The Musical Offering

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The Musical Offering (German title Musikalisches Opfer or Das Musikalische Opfer), BWV 1079, is a collection of several pieces of music by Johann Sebastian Bach. It consists of canons, fugues, ricercars and a trio sonata. All the music is based on a tune made up by King Frederick II of Prussia (Frederick the Great). Bach dedicated the work to him.

How Bach composed the work[change | change source]

The idea for this music started at a meeting between Bach and Frederick II on 7 May 1747. One of Bach’s sons, Carl Philipp Emanuel, was one of the king’s court musicians. The king wanted to show Johann Sebastian Bach a new instrument that had recently been invented. This was the piano. The king invited Bach to his palace at Potsdam.

During the visit the king gave Bach a theme and asked him to write a 3 part fugue based on it. Bach was good at improvisation so he made up a 3 part fugue. The king wondered whether he could make up a 6 part fugue. That would be very difficult, and people thought he was joking, but Bach said he would think about it.

The royal theme from The Musical Offering

Two months later, after he had gone home to Leipzig, Bach made up a six-voice fugue based on the king’s theme. He put it together with other compositions based on the theme and sent them to the king. This music became known as the “Musical Offering”. We do not know what the king thought of it.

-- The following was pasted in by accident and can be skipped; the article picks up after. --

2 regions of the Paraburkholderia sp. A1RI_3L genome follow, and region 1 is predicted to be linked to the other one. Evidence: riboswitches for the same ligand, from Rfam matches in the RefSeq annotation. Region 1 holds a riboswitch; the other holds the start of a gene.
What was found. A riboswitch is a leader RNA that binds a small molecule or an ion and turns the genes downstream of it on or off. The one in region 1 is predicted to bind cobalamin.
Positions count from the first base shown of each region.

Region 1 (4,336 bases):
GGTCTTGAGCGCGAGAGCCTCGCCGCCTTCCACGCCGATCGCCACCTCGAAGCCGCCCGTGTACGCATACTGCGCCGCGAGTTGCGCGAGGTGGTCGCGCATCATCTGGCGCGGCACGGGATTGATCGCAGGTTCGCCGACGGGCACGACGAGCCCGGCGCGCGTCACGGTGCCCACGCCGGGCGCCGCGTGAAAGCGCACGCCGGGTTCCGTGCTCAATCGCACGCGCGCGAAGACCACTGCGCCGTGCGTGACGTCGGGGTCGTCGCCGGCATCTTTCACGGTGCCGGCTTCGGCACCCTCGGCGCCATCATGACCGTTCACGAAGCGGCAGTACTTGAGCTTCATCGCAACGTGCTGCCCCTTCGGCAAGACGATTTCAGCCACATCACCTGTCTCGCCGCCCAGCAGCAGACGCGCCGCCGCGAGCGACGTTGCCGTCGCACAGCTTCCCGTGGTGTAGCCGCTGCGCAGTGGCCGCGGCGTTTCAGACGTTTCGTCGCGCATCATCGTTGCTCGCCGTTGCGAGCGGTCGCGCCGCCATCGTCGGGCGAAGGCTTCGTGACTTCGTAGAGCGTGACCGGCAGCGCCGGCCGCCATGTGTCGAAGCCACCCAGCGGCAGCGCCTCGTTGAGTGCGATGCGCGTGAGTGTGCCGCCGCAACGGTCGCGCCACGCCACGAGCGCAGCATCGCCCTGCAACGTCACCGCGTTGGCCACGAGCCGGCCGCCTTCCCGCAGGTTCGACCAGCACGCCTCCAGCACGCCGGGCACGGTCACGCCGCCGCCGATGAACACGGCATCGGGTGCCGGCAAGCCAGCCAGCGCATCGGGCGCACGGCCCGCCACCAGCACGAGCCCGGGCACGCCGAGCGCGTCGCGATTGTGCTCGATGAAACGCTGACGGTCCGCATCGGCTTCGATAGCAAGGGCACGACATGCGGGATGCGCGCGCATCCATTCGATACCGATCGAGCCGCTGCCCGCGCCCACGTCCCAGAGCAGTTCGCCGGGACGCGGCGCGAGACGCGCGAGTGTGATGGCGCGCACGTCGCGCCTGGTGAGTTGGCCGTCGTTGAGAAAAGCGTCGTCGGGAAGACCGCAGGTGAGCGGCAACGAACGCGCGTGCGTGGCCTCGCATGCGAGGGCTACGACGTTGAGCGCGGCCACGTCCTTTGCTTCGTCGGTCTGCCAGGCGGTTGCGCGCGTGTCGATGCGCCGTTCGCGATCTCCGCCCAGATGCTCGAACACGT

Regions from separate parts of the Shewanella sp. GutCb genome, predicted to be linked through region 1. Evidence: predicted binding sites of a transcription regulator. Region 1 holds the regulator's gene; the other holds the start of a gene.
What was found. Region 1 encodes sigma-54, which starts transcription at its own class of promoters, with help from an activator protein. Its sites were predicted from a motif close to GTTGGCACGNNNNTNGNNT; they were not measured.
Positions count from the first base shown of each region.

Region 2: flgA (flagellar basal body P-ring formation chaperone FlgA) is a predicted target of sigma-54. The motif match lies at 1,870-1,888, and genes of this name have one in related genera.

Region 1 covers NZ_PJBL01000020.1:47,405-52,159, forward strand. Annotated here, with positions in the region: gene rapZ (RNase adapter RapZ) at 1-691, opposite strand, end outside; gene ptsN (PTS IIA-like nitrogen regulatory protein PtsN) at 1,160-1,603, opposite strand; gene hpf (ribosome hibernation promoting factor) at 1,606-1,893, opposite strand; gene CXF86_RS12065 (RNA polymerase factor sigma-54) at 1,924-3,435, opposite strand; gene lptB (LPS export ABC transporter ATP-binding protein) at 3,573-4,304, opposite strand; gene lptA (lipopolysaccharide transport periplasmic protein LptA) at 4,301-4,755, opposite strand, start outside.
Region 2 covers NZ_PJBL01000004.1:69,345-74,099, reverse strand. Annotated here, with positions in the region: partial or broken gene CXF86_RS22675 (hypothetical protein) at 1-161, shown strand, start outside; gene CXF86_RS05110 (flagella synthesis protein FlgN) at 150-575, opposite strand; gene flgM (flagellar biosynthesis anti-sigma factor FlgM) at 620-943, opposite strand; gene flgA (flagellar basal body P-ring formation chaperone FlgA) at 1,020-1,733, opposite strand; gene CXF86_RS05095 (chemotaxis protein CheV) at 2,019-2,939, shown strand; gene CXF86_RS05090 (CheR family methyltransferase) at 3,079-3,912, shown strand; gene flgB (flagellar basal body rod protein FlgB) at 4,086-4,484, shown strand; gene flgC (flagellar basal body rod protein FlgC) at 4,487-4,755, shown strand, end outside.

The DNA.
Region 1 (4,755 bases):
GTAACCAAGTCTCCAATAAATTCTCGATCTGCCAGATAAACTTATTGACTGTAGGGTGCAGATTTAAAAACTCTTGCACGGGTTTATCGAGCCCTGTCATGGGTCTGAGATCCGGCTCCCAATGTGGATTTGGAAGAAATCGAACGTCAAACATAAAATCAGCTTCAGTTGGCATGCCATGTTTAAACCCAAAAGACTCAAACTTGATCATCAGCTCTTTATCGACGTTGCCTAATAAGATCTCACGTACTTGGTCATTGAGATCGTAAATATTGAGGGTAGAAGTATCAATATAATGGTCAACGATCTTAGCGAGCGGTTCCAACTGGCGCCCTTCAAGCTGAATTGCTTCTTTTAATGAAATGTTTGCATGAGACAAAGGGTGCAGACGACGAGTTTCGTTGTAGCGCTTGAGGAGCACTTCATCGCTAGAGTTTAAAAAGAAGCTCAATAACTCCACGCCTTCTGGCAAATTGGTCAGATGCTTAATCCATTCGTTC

At the top of the music Bach wrote some Latin words: "Regis Iussu Cantio Et Reliqua Canonica Arte Resoluta" (this means: “the theme given by the king, with additions, resolved in the canonic style”). The first letters of these words spell out the word ricercar, which was a form of music well-known at the time.

The Musical Offering consists of a collection of ricercars, canons, fugues and a trio sonata. The trio sonata was written for flute, violin and basso continuo, but most of the other music does not show what instruments should play it. They are often played on keyboard instruments, or as chamber music by small groups of instruments. Bach did not show what order he wanted the pieces to be played in.

Riddles[change | change source]

Bach also put riddles at the top of some of the pieces. Some of these riddles have been explained, but some have more than one solution. One of these riddle canons, "in augmentationem" (i.e. augmentation) has notes which get longer and longer. Bach wrote: "Notulis crescentibus crescat Fortuna Regis" (“may the fortunes of the king increase like the length of the notes”). Another one is a modulating canon which ends a tone higher than it starts. Bach wrote over the music: "Ascendenteque Modulationis ascendat Gloria Regis" (“as the modulation rises, so may the King's glory”).

20th century adaptations[change | change source]

Several composers have made arrangements of some of the music from the “Musical Offering”. In 1935, Anton Webern arranged Bach’s six-part ricercar for orchestra. In 1980 Sofia Gubaidulina used the Royal Theme of the Musical Offering in her violin concerto. She turns the notes into a Russian Orthodox hymn.